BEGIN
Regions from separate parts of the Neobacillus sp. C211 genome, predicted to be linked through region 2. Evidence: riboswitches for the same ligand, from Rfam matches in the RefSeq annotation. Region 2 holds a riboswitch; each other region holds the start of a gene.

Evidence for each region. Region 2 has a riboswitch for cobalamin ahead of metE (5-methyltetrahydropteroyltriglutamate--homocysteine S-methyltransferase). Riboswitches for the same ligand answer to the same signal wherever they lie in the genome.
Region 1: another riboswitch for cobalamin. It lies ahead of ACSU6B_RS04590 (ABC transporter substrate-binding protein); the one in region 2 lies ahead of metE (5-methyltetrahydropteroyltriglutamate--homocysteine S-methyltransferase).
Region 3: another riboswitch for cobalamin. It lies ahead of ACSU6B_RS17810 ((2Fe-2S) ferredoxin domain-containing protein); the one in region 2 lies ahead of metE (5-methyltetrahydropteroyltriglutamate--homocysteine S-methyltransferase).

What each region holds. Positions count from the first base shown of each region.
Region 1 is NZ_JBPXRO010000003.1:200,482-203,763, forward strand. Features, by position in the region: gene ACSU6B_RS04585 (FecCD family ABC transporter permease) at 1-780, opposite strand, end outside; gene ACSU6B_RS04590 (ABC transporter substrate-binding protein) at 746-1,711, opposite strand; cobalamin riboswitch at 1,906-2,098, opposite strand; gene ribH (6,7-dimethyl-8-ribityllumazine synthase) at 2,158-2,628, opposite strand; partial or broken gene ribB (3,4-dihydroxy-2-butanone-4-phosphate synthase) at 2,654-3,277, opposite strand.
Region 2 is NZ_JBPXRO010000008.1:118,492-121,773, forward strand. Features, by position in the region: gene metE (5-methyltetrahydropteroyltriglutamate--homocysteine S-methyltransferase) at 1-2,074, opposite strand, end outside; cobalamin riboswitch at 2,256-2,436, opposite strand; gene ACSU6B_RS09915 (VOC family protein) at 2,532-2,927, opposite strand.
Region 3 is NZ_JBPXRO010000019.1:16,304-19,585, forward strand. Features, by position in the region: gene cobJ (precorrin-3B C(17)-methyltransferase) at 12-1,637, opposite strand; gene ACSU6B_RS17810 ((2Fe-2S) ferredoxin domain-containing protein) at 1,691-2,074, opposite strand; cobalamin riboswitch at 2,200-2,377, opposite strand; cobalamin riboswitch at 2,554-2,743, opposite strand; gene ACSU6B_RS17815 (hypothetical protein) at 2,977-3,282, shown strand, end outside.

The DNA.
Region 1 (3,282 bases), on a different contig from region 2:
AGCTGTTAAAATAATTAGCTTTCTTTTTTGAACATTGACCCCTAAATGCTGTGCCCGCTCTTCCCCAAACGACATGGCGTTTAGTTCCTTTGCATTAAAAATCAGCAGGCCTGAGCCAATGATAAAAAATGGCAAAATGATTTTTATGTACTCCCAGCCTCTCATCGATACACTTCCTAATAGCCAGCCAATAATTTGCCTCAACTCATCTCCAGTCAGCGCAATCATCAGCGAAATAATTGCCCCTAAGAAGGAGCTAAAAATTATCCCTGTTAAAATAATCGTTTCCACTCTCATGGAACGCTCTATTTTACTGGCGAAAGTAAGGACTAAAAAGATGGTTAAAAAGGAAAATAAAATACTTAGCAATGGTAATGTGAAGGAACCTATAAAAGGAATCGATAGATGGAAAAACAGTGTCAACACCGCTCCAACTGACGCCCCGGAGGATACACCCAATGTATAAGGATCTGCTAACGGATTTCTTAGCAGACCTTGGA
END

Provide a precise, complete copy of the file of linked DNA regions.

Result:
Regions from separate parts of the Neobacillus sp. C211 genome, predicted to be linked through region 2. Evidence: riboswitches for the same ligand, from Rfam matches in the RefSeq annotation. Region 2 holds a riboswitch; each other region holds the start of a gene.

Evidence for each region. Region 2 has a riboswitch for cobalamin ahead of metE (5-methyltetrahydropteroyltriglutamate--homocysteine S-methyltransferase). Riboswitches for the same ligand answer to the same signal wherever they lie in the genome.
Region 1: another riboswitch for cobalamin. It lies ahead of ACSU6B_RS04590 (ABC transporter substrate-binding protein); the one in region 2 lies ahead of metE (5-methyltetrahydropteroyltriglutamate--homocysteine S-methyltransferase).
Region 3: another riboswitch for cobalamin. It lies ahead of ACSU6B_RS17810 ((2Fe-2S) ferredoxin domain-containing protein); the one in region 2 lies ahead of metE (5-methyltetrahydropteroyltriglutamate--homocysteine S-methyltransferase).

What each region holds. Positions count from the first base shown of each region.
Region 1 is NZ_JBPXRO010000003.1:200,482-203,763, forward strand. Features, by position in the region: gene ACSU6B_RS04585 (FecCD family ABC transporter permease) at 1-780, opposite strand, end outside; gene ACSU6B_RS04590 (ABC transporter substrate-binding protein) at 746-1,711, opposite strand; cobalamin riboswitch at 1,906-2,098, opposite strand; gene ribH (6,7-dimethyl-8-ribityllumazine synthase) at 2,158-2,628, opposite strand; partial or broken gene ribB (3,4-dihydroxy-2-butanone-4-phosphate synthase) at 2,654-3,277, opposite strand.
Region 2 is NZ_JBPXRO010000008.1:118,492-121,773, forward strand. Features, by position in the region: gene metE (5-methyltetrahydropteroyltriglutamate--homocysteine S-methyltransferase) at 1-2,074, opposite strand, end outside; cobalamin riboswitch at 2,256-2,436, opposite strand; gene ACSU6B_RS09915 (VOC family protein) at 2,532-2,927, opposite strand.
Region 3 is NZ_JBPXRO010000019.1:16,304-19,585, forward strand. Features, by position in the region: gene cobJ (precorrin-3B C(17)-methyltransferase) at 12-1,637, opposite strand; gene ACSU6B_RS17810 ((2Fe-2S) ferredoxin domain-containing protein) at 1,691-2,074, opposite strand; cobalamin riboswitch at 2,200-2,377, opposite strand; cobalamin riboswitch at 2,554-2,743, opposite strand; gene ACSU6B_RS17815 (hypothetical protein) at 2,977-3,282, shown strand, end outside.

The DNA.
Region 1 (3,282 bases), on a different contig from region 2:
AGCTGTTAAAATAATTAGCTTTCTTTTTTGAACATTGACCCCTAAATGCTGTGCCCGCTCTTCCCCAAACGACATGGCGTTTAGTTCCTTTGCATTAAAAATCAGCAGGCCTGAGCCAATGATAAAAAATGGCAAAATGATTTTTATGTACTCCCAGCCTCTCATCGATACACTTCCTAATAGCCAGCCAATAATTTGCCTCAACTCATCTCCAGTCAGCGCAATCATCAGCGAAATAATTGCCCCTAAGAAGGAGCTAAAAATTATCCCTGTTAAAATAATCGTTTCCACTCTCATGGAACGCTCTATTTTACTGGCGAAAGTAAGGACTAAAAAGATGGTTAAAAAGGAAAATAAAATACTTAGCAATGGTAATGTGAAGGAACCTATAAAAGGAATCGATAGATGGAAAAACAGTGTCAACACCGCTCCAACTGACGCCCCGGAGGATACACCCAATGTATAAGGATCTGCTAACGGATTTCTTAGCAGACCTTGGA